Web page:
Some plugins mentioned already in this article can also fall into this category (Broken Link Checker above is a good example of this), but the following are also worth a specific mention:
- JR Referrer
- WP Slimstat
- WP Postviews
You may notice the above are all stats-related. Instead of using a plugin to collect statistics, we would recommend using Google Analytics, the industry standard for site statistics.
Some further plugins that cause known resource issues:
- Tweet Blender
When working with a multilingual site, the easiest approach for managing content would certainly be through a plugin, of which there are a few to choose from. The most popular of these plugins, at least in terms of downloads, is called WPML.
However, in our experience we’ve come across a lot of issues using it. The WPML plugin particularly doesn’t play nicely with Advanced Custom Fields – a hugely popular plugin for creating custom post types in WordPress. A check of WPML’s support forum also shows that, on the whole, support is slow and resolutions aren’t always met which is unfortunate at the least.
For these reasons, we recommend another well adopted plugin, Polylang. When developing multilingual sites we’ve found this to be far easier to use for both developers and content editors alike, plus it works far better with Advanced Custom Fields and other post type plugins when compared to WPML.
The exception to all of the above for a multilingual solution is when using WordPress to build software or complex functionality, in this case you may want to consider a custom route to translations, to ensure you’re not relying on plugin updates for core functionality.
Other WordPress plugins you may want to avoid are database management plugins such as Adminer, WP DBManager and Portable PHPMyAdmin, as these pose a security threat. The functions they serve are also already addressed by most web hosts.
If you are looking for a plugin for image optimisation, avoid EWWW Image Optimizer. It sucks up a lot of resources without offering anything particularly amazing in return. Our recommendations for optimising your images would be to use Kraken.io or Short Pixel Image Optimizer.
Finally, don’t be misled into believing that a plugin’s age necessarily translates into it being a good plugin to use. Hello Dolly, for example, is one of the oldest WordPress plugins around but has long ceased to be useful. It has already been blacklisted by WPEngine (among other hosts) for being nonfunctional. It simply no longer has any practical purpose for modern blogs and sites, so can be disregarded entirely.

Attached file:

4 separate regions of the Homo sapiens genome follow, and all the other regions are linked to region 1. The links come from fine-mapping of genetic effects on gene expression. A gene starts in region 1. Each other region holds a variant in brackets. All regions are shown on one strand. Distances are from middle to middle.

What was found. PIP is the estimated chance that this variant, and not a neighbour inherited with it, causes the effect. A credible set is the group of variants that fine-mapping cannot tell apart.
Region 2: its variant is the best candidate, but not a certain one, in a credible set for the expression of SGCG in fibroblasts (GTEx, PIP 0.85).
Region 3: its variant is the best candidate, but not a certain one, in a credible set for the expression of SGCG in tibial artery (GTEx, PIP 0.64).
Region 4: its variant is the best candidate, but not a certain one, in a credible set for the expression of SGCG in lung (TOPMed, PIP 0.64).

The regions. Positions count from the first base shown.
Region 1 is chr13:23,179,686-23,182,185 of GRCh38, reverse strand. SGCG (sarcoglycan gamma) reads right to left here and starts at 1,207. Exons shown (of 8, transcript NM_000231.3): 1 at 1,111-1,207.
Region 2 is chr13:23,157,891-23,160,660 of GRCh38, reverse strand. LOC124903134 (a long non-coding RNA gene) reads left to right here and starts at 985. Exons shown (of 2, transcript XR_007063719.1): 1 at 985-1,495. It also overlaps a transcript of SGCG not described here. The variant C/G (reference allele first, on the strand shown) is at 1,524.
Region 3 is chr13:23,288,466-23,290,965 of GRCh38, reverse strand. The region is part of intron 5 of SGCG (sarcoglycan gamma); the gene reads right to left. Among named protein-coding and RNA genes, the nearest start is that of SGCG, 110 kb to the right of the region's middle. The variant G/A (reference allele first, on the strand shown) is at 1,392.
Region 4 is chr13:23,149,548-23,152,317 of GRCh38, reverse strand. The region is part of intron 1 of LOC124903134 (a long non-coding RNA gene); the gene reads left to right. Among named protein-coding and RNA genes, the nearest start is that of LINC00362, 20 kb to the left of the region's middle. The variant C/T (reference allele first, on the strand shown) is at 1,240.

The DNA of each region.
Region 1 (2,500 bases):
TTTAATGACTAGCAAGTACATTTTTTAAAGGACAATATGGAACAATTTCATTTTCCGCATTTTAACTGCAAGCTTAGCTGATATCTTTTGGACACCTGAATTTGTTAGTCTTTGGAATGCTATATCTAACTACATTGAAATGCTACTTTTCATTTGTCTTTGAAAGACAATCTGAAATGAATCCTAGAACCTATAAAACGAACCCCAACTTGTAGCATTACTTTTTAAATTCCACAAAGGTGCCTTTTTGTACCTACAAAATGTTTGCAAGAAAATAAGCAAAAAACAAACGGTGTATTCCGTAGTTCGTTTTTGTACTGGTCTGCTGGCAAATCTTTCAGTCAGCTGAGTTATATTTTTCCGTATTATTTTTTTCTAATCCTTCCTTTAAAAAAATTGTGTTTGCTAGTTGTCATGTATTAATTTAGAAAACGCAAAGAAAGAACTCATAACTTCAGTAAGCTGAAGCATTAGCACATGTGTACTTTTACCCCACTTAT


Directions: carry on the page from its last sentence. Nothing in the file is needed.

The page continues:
Plugins can be a great tool for enhancing your WordPress site and as WordPress specialists, as much as we like to avoid plugins entirely where possible, it’s sometimes necessary to save valuable time or make use of existing technology. Just make sure you are choosing the right plugins to install.
Here’s a quick guideline for what the ‘right’ kind of plugin looks like:
- Regularly updated – check the WordPress repository to see when the last update was and if it was more than a few months ago, you probably want to avoid it
- Compatible with the last few versions of WordPress – don’t get caught out with a plugin that doesn’t work with your version of the WordPress software, but make sure you keep that up-to-date too
- Good ratings – often a plugin with bad ratings will have a very good reason, whether that be functionality that doesn’t work or poor customer service from the plugin developer
- Doesn’t conflict with what your host provides – if your hosting company already do it, there’s no need to install a plugin for it, check this first
- The functionality doesn’t already exist elsewhere – check first that a plugin is necessary, in the Google Analytics example, a simple line of code is all that’s required to collect data and serve it on a third party platform, not a whole statistics plugin draining your site’s resources
There may be quite a few ‘avoid’ plugins listed in this article but it’s important to note that this doesn’t mean WordPress is littered by multitudes of unnecessary or ‘bad’ plugins. Equally, we’re not suggesting that the plugins we’ve listed here are inherently bad. Some of them will have their place in certain situations but on the whole they’ve made it onto this list as we’ve identified them as providing a negative experience to either security or performance.
Finally, this list is by no means extensive! The WordPress plugin repository is constantly updated with plugins being added and removed on a daily basis. If you’re unsure about a particular plugin on your site our team are always on hand and happy to advise.